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My independent project focused on utilizing biofeedback for Mindfulness-Based Stress Reduction (MBSR).  MBSR advocates that practicing mindfulness meditation can help reduce stress and promote greater mental and physical health.  By using a simple stress thermometer, I was able to increase my awareness of my body temperature.  While such a physiological marker may seem to be beyond our control, managing our internal thermostat is surprisingly possible. Roughly speaking, more relaxed states are correlated with increased body temperature, and the thermometer served as a means to quantify these changes.

With just a crude thermometer in hand, I was able to cultivate my relaxation response (in contrast to the familiar stress response).  At the end of a six-week trial, I found that I was better able to control my body temperature, and I scored significantly lower on a battery of stress measures.  For my project, I did not need a smartphone or the newest Nike product or the most sensitive sensors.  I needed myself and 30 minutes of my day.  And am I really so important that I cannot sacrifice the entirety of 30 minutes to myself?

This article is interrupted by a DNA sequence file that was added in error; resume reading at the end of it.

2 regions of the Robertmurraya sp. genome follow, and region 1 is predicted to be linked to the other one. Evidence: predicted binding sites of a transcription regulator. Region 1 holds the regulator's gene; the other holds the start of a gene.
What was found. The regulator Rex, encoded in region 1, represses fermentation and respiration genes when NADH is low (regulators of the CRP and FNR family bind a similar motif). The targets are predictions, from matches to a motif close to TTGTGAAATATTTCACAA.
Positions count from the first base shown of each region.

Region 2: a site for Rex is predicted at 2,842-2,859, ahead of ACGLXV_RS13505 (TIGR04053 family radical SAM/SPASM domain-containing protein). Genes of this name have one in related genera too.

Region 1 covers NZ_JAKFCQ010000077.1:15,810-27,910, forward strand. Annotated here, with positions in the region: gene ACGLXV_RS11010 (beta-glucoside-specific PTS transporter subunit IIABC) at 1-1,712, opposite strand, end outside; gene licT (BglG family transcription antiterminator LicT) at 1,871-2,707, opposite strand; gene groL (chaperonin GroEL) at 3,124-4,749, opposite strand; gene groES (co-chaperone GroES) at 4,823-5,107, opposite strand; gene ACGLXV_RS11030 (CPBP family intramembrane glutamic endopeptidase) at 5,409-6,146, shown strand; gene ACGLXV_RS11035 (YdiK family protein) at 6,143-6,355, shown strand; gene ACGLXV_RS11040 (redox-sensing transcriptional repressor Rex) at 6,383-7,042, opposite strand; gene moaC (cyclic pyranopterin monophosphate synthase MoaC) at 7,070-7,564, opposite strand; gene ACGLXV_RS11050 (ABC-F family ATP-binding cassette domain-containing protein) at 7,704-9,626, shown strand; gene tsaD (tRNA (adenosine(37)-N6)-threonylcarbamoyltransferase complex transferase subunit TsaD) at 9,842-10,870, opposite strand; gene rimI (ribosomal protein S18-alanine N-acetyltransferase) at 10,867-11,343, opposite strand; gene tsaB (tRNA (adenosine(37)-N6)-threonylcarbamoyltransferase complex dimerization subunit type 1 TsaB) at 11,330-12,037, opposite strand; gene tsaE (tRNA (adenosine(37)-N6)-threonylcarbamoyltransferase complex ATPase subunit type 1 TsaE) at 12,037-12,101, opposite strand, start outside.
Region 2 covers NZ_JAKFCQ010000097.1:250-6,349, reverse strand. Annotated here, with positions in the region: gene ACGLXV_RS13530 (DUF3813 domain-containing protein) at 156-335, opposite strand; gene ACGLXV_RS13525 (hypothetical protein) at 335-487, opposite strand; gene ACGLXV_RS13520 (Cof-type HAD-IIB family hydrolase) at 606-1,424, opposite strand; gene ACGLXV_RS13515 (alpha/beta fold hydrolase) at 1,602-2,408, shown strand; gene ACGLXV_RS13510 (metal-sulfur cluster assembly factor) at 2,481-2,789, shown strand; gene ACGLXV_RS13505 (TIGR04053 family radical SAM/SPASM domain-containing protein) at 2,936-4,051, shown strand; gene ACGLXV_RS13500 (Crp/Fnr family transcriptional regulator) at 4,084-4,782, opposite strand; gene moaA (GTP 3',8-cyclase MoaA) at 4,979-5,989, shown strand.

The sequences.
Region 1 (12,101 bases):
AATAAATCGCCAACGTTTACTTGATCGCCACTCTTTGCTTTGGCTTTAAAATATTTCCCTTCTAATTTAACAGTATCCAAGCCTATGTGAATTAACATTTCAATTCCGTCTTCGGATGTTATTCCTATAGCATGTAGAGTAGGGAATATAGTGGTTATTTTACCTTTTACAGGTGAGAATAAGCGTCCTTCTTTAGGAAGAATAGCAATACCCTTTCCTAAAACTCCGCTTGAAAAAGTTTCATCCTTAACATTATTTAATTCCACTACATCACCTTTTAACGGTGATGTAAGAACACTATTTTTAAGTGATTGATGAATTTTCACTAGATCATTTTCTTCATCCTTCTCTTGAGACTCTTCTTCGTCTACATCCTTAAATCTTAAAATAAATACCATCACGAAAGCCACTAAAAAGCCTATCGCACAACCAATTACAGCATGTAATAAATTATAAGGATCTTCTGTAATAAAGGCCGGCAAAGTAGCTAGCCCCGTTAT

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In our constant and desperate search for what is new, let’s not forget that we have instant access to ourselves.  While innovative electronic devices can help us organize data and take measurements, let’s not get carried away with their seemingly whimsical promises.  It is as much our duty to discover and invent as it is to make more effective use of what already exists.  By remembering that the first generation of iPhones was released in 2007, we become aware of the humbling reality that perhaps society can function without a supercomputer in hand.

While simple and sophisticated mobile health applications can encourage patients to become more empowered, decreased reliance on digital technology is in its own right just as empowering.  My project at UCLA showed me that I could become more self-sufficient and cultivate my body’s natural capacity to heal with a minimalist approach to technology use.

Quantified Self vs quantified self